CAMBODIANS waited eagerly as results from elections began to filter in yesterday for the new government that will try to bring lasting peace to the war-scarred nation.
Prospects looked a bit brighter here after the United Nations moved swiftly to declare the elections free and fair, clearing the way for recognition by other countries and enhancing Cambodia's chances of securing foreign aid for development and military assistance to counter a feared resurgence by the radical Khmer Rouge guerrillas.
The Khmer Rouge guerrillas, who pulled out of the UN-brokered peace accord for Cambodia and vowed to sabotage the elections, now will be treated as insurgents if they continue fighting, instead of being regarded as a political faction competing alongside other factions for more power and influence.
Despite pre-election threats by the Khmer Rouge, Cambodians demonstrated their desire to have their voices counted in shaping the country's future by going to the polls last week in surprisingly high numbers - 4.2 million of the country's 4.7 million registered voters turned out. Rebuke to Khmer Rouge
Yasushi Akushi, UN special representative in Cambodia, said Saturday that the 89 percent of the country's registered voters who cast ballots "did so without fear in an atmosphere of calm that was almost completely free of violence and intimidation." In an obvious reference to the Khmer Rouge, Mr. Akashi said the large turnout "delivered a stinging rebuke to the men of violence."
Nevertheless, some peacekeepers were wary of the guerrillas' silence: "I suspect they're going to do something again," said Maj. Roustan Saliakhov, a Russian officer serving with the UN peacekeeping force in the northern province of Seam Reap. "It has been alarmingly quiet."
The election was the centerpiece of the UN peace plan aimed at ending decades of turmoil in Cambodia and offered a key test to determine how deeply involved the UN is likely to be in helping to resolve internal conflicts elsewhere.
The ambitious $2 billion peace and reconstruction mission for Cambodia is the UN's largest such operation in history.
Piecemeal results available yesterday showed strong support for both the royalist opposition party, the United National Front for an Independent, Neutral, Peaceful, and Cooperative Cambodia (FUNCINPEC) and the party of the Vietnamese-installed government, the Cambodian People's Party (CPP). Eighteen other parties also competed.
Although the United Nations moved quickly to declare the elections fair, there were concerns that some parties might protest the vote if the results were not favorable to them. The CPP yesterday appeared ready to do just that.
Sok An, deputy party chief, said serious irregularities occurred during the voting and asked officials with the UN mission in Cambodia to stop releasing election results until the party's complaints were investigated.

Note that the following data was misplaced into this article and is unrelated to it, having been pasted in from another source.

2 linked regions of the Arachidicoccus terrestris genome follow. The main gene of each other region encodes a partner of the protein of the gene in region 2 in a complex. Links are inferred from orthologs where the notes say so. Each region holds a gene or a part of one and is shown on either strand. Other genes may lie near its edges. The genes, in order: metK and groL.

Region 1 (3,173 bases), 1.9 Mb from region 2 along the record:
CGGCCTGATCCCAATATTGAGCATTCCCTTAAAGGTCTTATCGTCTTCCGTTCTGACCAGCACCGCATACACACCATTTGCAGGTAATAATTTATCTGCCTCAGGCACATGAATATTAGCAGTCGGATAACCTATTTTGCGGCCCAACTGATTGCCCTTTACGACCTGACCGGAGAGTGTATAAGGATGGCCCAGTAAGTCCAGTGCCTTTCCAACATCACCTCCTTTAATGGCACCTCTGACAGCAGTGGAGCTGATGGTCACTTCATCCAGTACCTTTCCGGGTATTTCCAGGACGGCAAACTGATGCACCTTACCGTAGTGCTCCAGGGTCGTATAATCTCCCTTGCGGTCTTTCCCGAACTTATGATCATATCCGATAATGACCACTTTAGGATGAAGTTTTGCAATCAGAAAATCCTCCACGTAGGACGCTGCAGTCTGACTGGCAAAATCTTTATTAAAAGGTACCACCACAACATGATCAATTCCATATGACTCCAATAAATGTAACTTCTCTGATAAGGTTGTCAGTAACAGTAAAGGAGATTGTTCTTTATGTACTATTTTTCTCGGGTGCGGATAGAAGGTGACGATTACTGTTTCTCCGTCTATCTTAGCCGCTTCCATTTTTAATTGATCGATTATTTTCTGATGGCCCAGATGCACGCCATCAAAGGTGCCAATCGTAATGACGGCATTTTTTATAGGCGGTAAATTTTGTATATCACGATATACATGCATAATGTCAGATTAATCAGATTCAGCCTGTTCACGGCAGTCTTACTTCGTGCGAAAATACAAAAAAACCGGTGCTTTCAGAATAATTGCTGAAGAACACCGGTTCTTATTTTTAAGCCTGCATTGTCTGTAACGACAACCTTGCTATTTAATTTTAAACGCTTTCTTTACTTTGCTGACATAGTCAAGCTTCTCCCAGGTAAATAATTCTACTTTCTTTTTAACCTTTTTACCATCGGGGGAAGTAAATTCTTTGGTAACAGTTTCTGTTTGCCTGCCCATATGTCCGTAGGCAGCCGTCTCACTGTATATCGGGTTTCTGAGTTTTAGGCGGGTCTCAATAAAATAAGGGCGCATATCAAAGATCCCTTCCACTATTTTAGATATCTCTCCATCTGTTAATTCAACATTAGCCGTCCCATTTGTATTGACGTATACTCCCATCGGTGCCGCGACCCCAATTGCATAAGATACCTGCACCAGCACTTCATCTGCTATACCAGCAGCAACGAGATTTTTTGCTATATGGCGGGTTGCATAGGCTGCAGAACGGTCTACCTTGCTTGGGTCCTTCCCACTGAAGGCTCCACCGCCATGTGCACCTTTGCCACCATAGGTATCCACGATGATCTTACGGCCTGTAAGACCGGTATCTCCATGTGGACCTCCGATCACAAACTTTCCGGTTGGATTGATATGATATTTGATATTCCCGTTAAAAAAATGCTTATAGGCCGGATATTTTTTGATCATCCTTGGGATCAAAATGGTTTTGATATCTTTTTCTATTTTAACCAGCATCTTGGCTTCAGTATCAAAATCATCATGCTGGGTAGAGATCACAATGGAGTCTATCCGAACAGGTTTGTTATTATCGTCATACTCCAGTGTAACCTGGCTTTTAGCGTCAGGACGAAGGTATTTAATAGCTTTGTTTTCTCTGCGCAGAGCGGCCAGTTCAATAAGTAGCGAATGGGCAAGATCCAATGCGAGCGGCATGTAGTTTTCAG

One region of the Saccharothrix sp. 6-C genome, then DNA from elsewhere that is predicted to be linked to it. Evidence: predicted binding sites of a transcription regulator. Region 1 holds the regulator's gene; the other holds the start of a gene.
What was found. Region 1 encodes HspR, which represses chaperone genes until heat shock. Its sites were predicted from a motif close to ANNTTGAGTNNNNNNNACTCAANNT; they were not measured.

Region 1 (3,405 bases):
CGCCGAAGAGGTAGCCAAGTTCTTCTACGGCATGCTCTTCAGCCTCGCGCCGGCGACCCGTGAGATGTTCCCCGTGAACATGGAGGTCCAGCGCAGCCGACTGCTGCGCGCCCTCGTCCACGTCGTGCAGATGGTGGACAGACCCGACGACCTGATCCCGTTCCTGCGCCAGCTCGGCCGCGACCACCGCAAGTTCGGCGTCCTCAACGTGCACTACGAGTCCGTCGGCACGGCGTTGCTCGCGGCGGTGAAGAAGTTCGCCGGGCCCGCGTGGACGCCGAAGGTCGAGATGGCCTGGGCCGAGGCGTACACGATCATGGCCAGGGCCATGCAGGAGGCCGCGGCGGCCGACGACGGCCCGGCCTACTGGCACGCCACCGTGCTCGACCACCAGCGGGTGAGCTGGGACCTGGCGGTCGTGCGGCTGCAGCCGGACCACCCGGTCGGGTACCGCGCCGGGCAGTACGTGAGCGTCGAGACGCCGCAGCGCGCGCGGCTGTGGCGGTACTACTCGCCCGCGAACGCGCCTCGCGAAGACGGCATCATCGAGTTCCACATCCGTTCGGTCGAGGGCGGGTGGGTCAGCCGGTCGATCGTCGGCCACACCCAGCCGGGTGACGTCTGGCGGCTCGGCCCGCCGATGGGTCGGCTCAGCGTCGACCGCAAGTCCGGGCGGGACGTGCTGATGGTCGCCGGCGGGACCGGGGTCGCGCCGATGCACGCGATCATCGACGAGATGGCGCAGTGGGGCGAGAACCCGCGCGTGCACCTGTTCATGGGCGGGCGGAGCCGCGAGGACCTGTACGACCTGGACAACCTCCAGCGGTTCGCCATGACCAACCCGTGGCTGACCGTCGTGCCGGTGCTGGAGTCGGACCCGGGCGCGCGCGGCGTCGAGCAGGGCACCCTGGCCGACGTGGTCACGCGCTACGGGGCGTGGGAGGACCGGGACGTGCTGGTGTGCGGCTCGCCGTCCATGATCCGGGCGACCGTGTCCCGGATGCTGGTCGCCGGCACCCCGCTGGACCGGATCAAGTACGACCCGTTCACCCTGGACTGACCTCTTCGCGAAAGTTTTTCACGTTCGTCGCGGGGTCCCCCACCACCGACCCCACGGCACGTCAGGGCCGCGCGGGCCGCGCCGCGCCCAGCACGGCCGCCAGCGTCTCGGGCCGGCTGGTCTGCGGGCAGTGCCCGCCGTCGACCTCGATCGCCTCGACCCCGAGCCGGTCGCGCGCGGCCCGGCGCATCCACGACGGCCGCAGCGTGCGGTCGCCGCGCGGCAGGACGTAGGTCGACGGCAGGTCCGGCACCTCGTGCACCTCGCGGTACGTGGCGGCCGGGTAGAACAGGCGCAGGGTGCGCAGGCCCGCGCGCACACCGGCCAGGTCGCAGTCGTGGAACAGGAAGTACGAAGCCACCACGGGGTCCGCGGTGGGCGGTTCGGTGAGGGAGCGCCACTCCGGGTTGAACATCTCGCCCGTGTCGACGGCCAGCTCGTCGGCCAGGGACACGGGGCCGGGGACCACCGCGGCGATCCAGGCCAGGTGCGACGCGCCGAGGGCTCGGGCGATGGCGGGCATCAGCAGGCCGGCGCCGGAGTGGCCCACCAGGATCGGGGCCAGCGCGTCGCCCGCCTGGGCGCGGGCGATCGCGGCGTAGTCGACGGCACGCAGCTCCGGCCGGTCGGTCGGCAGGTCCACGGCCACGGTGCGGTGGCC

He claimed that seals were broken on some ballot boxes, ink used to mark the hands of people who voted could be washed off, and some Cambodian poll workers were not impartial. The party also complained that it did not have access to the ballot boxes at night during the elections to ensure no one tampered with them.
International observers privately expressed concerns that the CPP leadership might react strongly if the party failed to gain control of the new assembly.
The party leadership could create chaos if it protested the election results by refusing to cooperate with the new government and disbanding security forces.
The United Nations pace plan had appeared on the verge of collapse before the election and still faces trouble because of the earlier failure to disarm the combatants. Run out
As the voting was winding down, Nem Lan stuffed clothes into a small bag, strapped some belongings to her bicycle and left home with her two young daughters after hearing of an attack by the Khmer Rouge in a nearby village in the tense northern province of Siem Reap.
She and about 340 other villagers laden with a few essentials and cherished possessions made their way slowly by bicycle along the highway, choosing the burden of relocation in stifling heat over feared attack at home by the Khmer Rouge.
Nem Lan said that about 100 of the 300 people living in her village of Komphen headed for the provincial capital of Siem Reap, about 10 miles to the east.
She said she had not been afraid to vote even though the Khmer Rouge had threatened to attack those who went to the polls.
She felt secure because of the presence of UN peacekeepers, but now she is scared again, she said. "After the election, maybe the Khmer Rouge will attack."
A taxi driver in Siem Reap, the site of a bold daylight raid by hundreds of Khmer Rouge in early May, expressed similar fears.
"I don't worry as long as UNTAC is here," said Bun Roeun, using the acronym of the UN Transitional Authority in Cambodia. "But if UNTAC withdraws, then I will worry."